All About Digital Music Formats
Therefore, we have collectively gathered a list of the main formats and invite you to come and share our knowledge and expertise.
I) Notation Software Formats
If Sibelius and Finale are the most established notation software on the market right now, Dorico is the exciting new kid on the block. Launched in 2016 and crafted by the original team behind the development of Sibelius, Dorico is owned by Steinberg Media Technologies. Dorico has an incredibly comprehensive and elaborate software with a great potential to dominate the market in the coming years.
Musescore is a free notation software and online community where musicians can share their creations.
Recently, promising iOS notation apps such as Symphony Pro and MusicJot have started to appear on the market. They still can’t compete with computer software but are a good solution for musicians looking for a mobile solution.
All of these native formats either export the composition as exchange formats such as MusicXML or graphic formats such as PDF or images.
II) Exchange Formats
- MusicXML (Music Extensible Markup Language) – .xml / .musicxml
The Music Extensible Markup Language is the recommended format for sharing sheet music between different software. It is read and write supported in more than 230 software/apps.
- Compressed MusicXML – .mxml.
Creates smaller files than the regular MusicXML. This is a newer standard and isn’t as widely supported by older score writers.
- MIDI (Musical Instrument Digital Interface) – .mid / .midi / .kar
The MIDI (Musical Instrument Digital Interface) format is compatible with virtually any sequencer, notation software, but is also used to control hardware instruments (especially synthesizers).
MIDI does not contain any audio information, but rather transmits data (pitch, velocity, note length, etc …) about how a specific sequence should be interpreted by the receiving software/instrument. The MIDI file is then interpreted by the audio rendering engine of the software/instrument, so the results might differ depending on the quality of the audio engine of the software you are using, as well as its specific sets of rules regarding display and pagination for instance.
Although LilyPond and MEI are also considered as universal formats, they are not compatible with the main notation software; therefore, we did not take them into account.
III) Graphic Formats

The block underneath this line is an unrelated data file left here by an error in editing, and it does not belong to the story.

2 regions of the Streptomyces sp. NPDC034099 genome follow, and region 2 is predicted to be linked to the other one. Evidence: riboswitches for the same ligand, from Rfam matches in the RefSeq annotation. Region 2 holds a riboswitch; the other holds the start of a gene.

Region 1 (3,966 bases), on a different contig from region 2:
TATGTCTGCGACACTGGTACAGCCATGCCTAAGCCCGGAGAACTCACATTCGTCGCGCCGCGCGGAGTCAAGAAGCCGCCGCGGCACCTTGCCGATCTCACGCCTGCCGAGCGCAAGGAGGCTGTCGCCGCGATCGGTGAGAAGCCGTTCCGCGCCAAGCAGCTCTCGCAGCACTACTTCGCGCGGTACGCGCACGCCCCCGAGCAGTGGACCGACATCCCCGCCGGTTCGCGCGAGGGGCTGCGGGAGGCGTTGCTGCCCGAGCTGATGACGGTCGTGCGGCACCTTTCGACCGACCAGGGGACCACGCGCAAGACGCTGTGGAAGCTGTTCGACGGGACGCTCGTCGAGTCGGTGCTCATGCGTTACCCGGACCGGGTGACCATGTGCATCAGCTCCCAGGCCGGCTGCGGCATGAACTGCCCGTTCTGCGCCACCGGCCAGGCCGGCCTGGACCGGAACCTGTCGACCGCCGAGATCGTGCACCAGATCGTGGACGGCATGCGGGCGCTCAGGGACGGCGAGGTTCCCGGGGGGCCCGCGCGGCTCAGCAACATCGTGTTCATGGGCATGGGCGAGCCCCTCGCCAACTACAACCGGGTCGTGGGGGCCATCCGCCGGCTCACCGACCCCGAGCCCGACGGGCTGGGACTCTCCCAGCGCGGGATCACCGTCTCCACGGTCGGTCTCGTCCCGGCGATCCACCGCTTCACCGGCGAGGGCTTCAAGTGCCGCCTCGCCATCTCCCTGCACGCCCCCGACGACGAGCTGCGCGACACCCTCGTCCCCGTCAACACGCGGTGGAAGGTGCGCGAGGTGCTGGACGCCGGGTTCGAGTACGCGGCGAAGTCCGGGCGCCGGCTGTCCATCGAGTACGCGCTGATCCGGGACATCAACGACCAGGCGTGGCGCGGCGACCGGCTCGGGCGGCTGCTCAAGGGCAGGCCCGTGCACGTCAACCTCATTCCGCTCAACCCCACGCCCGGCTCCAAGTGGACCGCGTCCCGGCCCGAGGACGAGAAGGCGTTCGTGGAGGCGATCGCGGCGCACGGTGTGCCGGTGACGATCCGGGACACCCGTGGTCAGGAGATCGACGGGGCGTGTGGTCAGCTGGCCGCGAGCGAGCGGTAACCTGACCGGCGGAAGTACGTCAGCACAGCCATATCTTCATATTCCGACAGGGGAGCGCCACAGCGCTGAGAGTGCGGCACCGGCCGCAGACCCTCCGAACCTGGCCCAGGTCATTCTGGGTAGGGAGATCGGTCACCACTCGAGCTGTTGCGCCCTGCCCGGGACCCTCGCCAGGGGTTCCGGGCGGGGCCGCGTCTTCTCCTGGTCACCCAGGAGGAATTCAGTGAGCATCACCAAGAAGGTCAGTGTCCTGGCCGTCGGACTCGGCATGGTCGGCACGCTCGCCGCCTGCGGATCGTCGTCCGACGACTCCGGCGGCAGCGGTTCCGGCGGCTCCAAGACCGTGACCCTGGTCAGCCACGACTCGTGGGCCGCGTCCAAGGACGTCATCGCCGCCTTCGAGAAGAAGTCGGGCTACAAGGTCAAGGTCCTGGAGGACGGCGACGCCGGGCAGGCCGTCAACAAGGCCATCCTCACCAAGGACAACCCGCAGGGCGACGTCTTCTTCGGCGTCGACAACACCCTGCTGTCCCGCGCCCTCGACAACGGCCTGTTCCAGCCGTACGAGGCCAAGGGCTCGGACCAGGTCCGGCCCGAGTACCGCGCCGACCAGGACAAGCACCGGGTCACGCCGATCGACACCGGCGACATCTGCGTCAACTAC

PDF (Portable Document Format)
We highly recommend using PDF (Portable Document Format) for viewing, distributing and printing sheet music scores and parts.
- PDF is the only graphic format that can contain multiple pages.
- It integrates various types of content — text, images and vector graphics.
- It displays the exact same content and layout no matter which operating system, device or software application it is viewed on.
- Most users have a PDF viewer on their computer/mobile device, so extra software won’t be required to open it. Some of the PDF viewers generally found on most computer are: Safari, Firefox, Google Chrome, Preview, Adobe Reader, Evince and Microsoft Reader.
- PDF can easily be edited with PDF editors such as Adobe Acrobat Pro.
However, despite all its advantages, PDF has one major flaw. Once a music score has been exported as a PDF, it can’t be re-imported into a notation software for deep editing.
Development of optical music recognition (OMR) techniques aim to bridge that gap and make PDF editable, but when it comes to complex systems the results are far from perfect.
PDF Exported From A Notation Software:
PDF export from Sibelius
PDF Generated From A Scan:
- The scanned version will blur and pixelate if enlarged, whereas the exported PDF is vector based. This means that users can zoom unlimitedly without losing quality.
- The exported PDF is much lighter than the scanned version.
All other graphic formats are mainly used to export a graphic section/area within the score (a symbol, bar, system, page, etc.), similar to taking a screenshot or a picture. These formats don’t allow users to manage multiple pages.
The main ones are:
- JPEG – .jpeg
JPEG (Joint Photographic Experts Group) applies lossy compression to images, which significantly reduces file size and quality. It’s important to keep in mind that the compression ratio can be adjusted allowing users to choose their desired quality level.
- PNG – .png
PNG Portable Network Graphics) is lossless. It uses surface recognition to compress images. In other words, a black square shape – which in reality consists of many dark pixels with different intensity values –will be encoded as a black square of set dimensions, without picking up on every single different pixel. As a result, the file size will be significantly smaller than JPEG.
- TIFF – .Tiff
Of all the graphic formats, TIFF (Tagged Image File Format) produces the largest and highest quality images, by preserving all their original characteristics. However a TIFF file sizes are very large and therefore more difficult to share.
Digital Music Format-Table
|NOTATION SOFTWARE||Preserves all the music information and score layout, and is editable||N/A|
|MUSICXML||Can be shared from one software to another while preserving a maximum amount of information||Doesn’t preserve the score layout|
|Easy to view, distribute and print||Doesn’t allow users to make hard edits of the score content|
|JPEG||Ideal for photos & covers||Loss of quality|
|PNG||Ideal for monochrome pictures||Less useful for photos & covers|
|TIFF||Great for Photoshop edition||Files are too heavy to easily share and send|